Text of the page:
We built Imageing with the aim of helping browser-based users aggregate their photos from various social media channels (Facebook, Google+) and also photos on their devices, edit them with various Instagram-like filters and also let them share these edited photos on social media. We also had to ride on our users love for memes, by adding capabilities to create memes out of their photos. We included trending photos on the homepage where we feature photos that are attracting high volume of traffic. (You could try it out at

How we did it?

Imageing’s backend is powered by Google’s AppEngine. When you just want to hack and in no mood to bother yourself about infrastructure and scalability challenges, you certainly would want a platform that offers top grade hardware capabilities and offers you features that allows you get a Minimum-Viable-Product within a short timespan. We had no doubt about AppEngine’s reliability. We chose the AppEngine’s Python runtime because, we wanted a simple language that would allow us iterate fast. A challenge we had to face was the choice of image processing technique. We had to choose between doing the image processing on the server with Python Image-manipulation Library or on the browser with Javascript. We tried both and compared their performance and decided to go with client-side Image processing.

Okay, about the team

Its a small team and most of us like to stay under the radar. Just for the records, we have +Caleb Mbakwe, +Moyinoluwa Adeyemi, +Akinade Gbenga and your’s truly +Oyewale Oyediran working on Imageing. We started building it in the laboratory at the Department of Computer Science at Obafemi Awolowo University during one of our free weekends. I’m always happy to answer questions about Imageing on my twitter handle @waleoyediran, if you tweet at me.

Where are we going from here?

We are not calling for an IPO anytime soon (giggles*). We are building new free and premium features into Imageing and improving the user experience. Yes, we are adding premium features, they are central to our monetization strategy. We would be ditching the appspot domain we are currently riding on for what we think is a more exciting domain name. We also have a native app cooking up, we would try to take on the big guys.

Android SQLite DAO Design

In this post, i will be describing a pattern of designing a good SQLite data-access layer for Android.

When your application needs to offer complex data to other applications, the appriopriate approach is to use Content Providers. But many simple applications do not need to copy data to other applications. After using various approaches to data-access design over the years, I have been highly influenced by the approach used by the Ushahidi Android client.

Consider you want to store rows of Users in SQLite with the POJO described below:

public class User {
   public int id
   public String username;
   public String email;
   public Date createdDate;

We create an interface class that basically contains the Database schema definition. It contains table name, column names and table creation schema.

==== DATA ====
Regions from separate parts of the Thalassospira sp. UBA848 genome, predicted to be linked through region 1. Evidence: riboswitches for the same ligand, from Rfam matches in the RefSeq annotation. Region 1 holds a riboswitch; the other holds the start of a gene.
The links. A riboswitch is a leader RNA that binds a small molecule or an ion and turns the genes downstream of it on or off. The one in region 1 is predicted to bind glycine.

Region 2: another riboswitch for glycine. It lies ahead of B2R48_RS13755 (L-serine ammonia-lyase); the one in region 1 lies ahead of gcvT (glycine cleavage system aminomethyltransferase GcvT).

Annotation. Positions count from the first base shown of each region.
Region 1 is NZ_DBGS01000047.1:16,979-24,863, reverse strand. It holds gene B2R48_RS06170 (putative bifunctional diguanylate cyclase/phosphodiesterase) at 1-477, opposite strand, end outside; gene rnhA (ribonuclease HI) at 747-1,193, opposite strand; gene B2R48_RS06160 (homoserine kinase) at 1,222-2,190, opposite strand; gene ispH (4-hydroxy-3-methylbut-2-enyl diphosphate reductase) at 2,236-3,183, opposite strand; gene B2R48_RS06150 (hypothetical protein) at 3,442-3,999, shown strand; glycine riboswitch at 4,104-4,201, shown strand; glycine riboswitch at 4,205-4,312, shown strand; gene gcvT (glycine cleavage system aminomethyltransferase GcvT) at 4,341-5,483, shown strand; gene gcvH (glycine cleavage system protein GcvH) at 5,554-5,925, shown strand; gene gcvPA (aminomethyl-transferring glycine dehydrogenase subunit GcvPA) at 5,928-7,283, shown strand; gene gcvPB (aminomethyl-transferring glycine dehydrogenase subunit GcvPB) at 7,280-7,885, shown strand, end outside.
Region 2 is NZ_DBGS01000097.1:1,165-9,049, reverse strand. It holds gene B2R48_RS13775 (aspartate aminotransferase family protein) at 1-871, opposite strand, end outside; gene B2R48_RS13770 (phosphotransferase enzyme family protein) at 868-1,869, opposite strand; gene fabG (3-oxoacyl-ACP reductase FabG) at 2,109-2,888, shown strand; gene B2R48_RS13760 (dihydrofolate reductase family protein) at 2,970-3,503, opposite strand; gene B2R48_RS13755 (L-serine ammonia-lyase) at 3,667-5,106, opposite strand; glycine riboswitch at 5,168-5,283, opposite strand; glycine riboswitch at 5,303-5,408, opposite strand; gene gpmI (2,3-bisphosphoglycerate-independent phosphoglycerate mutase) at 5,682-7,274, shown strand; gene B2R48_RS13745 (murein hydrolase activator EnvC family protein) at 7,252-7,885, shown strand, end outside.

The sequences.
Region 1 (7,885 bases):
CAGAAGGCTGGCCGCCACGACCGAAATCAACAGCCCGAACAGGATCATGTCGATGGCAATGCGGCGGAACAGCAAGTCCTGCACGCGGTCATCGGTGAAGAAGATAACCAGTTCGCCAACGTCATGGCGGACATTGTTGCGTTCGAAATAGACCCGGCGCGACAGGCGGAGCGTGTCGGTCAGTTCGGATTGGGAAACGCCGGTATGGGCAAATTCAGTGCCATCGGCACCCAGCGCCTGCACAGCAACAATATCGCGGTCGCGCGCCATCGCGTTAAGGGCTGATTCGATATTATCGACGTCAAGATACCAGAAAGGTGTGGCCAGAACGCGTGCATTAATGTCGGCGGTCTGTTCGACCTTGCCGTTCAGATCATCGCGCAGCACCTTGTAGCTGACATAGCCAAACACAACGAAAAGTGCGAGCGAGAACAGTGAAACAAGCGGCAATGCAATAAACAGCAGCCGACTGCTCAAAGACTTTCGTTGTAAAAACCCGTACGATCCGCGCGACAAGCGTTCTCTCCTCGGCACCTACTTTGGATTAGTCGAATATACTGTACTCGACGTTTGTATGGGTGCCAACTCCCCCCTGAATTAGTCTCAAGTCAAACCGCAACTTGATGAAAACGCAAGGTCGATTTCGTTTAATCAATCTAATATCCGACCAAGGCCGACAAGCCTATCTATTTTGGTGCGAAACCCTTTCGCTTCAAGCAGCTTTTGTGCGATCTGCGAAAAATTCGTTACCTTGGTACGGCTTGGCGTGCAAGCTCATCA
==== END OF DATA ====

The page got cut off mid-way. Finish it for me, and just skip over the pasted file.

public interface IUserSchema {
   String USER_TABLE = "users";
   String COLUMN_ID = "_id";
   String COLUMN_USER_NAME = "user_name";
   String COLUMN_EMAIL = "email";
   String COLUMN_DATE = "created_date";
       + USER_TABLE
       + " ("
       + COLUMN_ID
       + " TEXT NOT NULL, "
       + " TEXT,"
       + COLUMN_DATE
       + "BIGINT "
   + ")";

   String[] USER_COLUMNS = new String[] { COLUMN_ID, 

The CRUD functionality is abstracted in a DbContentProvider class which is inherited by the UserDao class

public abstract class DbContentProvider {
    public SQLiteDatabase mDb;

    public int delete(String tableName, String selection, 
      String[] selectionArgs) {
        return mDb.delete(tableName, selection, selectionArgs);

    public long insert(String tableName, ContentValues values) {
        return mDb.insert(tableName, null, values);

    protected abstract <T> T cursorToEntity(Cursor cursor);

    public DbContentProvider(SQLiteDatabase db) {
       this.mDb = db;

    public Cursor query(String tableName, String[] columns, 
      String selection, String[] selectionArgs, String sortOrder) {

       final Cursor cursor = mDb.query(tableName, columns, 
        selection, selectionArgs, null, null, sortOrder);

       return cursor;

    public Cursor query(String tableName, String[] columns, 
      String selection, String[] selectionArgs, String sortOrder, 
      String limit) {

       return mDb.query(tableName, columns, selection, 
        selectionArgs, null, null, sortOrder, limit);

    public Cursor query(String tableName, String[] columns, 
        String selection, String[] selectionArgs, String groupBy, 
        String having, String orderBy, String limit) {

        return mDb.query(tableName, columns, selection, 
            selectionArgs, groupBy, having, orderBy, limit);

    public int update(String tableName, ContentValues values,
        String selection, String[] selectionArgs) {
        return mDb.update(tableName, values, selection, 

    public Cursor rawQuery(String sql, String[] selectionArgs) {
        return mDb.rawQuery(sql, selectionArgs);

The basic functions of the User data-access layer could optionally be described in an Interface such as this.

public interface IUserDao {
   public User fetchUserById(int userId);
   public List<User> fetchAllUsers();